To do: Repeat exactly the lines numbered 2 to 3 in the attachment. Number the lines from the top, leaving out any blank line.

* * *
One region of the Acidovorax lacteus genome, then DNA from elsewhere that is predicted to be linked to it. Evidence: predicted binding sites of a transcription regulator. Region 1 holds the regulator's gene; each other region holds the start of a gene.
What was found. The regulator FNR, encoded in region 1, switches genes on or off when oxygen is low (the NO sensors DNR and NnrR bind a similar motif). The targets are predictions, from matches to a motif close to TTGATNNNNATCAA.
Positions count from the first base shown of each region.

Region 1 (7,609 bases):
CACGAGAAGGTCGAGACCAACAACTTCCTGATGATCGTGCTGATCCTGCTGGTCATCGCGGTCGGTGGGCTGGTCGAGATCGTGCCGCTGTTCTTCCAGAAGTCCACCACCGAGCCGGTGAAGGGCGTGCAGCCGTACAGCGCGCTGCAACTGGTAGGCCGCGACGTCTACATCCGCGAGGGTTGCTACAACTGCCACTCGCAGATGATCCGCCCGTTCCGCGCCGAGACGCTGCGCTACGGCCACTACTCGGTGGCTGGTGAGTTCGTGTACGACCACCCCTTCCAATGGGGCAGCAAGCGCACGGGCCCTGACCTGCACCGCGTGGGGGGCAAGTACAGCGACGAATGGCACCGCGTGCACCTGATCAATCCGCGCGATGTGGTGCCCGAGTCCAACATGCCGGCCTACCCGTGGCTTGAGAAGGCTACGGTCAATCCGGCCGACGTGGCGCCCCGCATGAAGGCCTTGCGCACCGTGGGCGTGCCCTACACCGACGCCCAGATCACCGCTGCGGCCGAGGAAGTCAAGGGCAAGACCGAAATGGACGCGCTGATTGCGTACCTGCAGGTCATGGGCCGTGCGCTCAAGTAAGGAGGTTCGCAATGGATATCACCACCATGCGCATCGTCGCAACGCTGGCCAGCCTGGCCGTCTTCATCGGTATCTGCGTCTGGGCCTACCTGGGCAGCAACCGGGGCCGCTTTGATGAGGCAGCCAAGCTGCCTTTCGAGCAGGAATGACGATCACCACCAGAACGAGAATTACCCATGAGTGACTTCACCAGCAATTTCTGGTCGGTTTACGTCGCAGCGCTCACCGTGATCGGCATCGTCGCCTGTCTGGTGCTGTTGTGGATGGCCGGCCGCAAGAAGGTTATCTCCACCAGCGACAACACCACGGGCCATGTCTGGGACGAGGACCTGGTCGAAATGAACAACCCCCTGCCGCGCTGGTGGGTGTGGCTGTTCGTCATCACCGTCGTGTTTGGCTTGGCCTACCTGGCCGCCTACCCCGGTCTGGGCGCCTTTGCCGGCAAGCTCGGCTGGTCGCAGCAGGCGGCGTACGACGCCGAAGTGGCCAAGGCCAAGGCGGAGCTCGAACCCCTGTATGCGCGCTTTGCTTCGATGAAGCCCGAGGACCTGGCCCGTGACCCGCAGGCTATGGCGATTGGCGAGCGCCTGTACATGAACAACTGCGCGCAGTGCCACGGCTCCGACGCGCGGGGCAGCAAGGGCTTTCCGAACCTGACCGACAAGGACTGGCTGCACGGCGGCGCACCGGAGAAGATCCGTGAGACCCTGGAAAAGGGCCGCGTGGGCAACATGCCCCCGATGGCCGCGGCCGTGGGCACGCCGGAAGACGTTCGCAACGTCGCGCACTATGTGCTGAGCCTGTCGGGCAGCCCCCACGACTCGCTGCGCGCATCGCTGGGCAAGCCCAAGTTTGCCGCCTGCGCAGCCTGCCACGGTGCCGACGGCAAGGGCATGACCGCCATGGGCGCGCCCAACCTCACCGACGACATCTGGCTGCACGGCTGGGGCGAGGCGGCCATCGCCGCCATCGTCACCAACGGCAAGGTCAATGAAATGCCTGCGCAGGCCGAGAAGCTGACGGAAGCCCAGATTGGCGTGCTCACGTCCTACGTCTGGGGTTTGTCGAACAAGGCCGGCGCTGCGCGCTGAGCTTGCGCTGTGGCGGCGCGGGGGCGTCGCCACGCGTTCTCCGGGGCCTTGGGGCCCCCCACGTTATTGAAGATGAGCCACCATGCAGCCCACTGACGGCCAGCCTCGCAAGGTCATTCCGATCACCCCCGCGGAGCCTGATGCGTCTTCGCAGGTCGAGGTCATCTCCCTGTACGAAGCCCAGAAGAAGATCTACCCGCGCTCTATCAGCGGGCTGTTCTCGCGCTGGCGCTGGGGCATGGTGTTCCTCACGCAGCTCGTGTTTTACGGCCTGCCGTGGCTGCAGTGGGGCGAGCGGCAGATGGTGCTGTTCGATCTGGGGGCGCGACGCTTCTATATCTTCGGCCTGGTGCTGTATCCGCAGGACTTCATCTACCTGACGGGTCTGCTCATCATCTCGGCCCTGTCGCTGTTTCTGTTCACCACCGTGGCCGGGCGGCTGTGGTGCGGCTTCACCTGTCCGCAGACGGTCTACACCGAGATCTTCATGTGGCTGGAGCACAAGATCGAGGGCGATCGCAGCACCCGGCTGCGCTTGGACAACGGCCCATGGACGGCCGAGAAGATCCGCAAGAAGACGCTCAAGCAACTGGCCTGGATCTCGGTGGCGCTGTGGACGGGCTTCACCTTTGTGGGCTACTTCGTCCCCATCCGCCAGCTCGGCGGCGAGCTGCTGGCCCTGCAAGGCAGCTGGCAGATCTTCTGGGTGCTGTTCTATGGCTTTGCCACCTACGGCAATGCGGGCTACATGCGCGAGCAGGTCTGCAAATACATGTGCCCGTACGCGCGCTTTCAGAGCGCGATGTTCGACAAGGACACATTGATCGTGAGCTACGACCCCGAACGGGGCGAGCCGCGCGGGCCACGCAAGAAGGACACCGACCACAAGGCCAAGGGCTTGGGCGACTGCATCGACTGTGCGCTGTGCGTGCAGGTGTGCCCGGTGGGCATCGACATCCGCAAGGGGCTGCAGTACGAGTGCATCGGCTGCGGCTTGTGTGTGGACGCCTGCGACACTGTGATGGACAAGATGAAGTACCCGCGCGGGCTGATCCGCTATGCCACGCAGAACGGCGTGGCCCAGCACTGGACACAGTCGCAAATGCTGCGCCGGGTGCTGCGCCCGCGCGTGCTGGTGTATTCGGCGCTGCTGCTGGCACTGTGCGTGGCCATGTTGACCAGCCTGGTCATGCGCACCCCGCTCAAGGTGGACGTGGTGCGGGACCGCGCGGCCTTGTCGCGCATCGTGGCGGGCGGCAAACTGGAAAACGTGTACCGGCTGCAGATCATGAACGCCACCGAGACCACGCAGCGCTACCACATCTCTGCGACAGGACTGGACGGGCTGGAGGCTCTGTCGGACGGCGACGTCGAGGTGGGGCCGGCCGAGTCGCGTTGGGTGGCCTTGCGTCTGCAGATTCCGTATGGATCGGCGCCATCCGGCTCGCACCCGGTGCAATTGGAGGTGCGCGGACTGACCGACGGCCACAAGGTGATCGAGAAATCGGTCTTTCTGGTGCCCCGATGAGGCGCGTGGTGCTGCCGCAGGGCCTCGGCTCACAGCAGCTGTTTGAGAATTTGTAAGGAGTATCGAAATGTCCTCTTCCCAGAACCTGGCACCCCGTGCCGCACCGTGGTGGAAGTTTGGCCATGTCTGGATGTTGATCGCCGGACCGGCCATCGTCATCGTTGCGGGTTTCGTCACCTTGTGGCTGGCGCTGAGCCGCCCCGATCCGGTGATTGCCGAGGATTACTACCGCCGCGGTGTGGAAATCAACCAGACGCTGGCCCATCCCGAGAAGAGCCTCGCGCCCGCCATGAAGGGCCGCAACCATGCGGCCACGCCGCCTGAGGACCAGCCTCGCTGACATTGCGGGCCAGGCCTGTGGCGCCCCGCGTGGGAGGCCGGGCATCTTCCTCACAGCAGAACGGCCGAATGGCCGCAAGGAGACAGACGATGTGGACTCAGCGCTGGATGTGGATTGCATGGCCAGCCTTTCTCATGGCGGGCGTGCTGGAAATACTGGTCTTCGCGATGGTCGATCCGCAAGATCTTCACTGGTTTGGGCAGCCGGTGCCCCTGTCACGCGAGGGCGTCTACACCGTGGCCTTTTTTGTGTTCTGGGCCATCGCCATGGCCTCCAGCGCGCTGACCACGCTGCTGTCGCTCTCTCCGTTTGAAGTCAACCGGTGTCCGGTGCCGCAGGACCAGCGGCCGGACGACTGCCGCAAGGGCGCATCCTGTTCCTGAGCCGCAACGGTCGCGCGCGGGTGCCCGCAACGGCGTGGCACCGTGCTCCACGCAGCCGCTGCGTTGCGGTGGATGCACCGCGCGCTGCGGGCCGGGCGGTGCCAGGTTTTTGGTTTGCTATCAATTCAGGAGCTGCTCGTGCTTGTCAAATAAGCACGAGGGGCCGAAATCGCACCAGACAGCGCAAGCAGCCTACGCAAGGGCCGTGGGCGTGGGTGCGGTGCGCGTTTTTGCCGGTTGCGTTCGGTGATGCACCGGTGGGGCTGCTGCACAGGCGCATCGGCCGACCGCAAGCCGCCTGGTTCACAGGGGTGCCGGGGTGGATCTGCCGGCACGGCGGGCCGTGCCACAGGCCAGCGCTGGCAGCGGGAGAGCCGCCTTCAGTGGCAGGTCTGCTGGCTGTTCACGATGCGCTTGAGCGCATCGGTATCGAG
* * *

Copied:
What was found. The regulator FNR, encoded in region 1, switches genes on or off when oxygen is low (the NO sensors DNR and NnrR bind a similar motif). The targets are predictions, from matches to a motif close to TTGATNNNNATCAA.
Positions count from the first base shown of each region.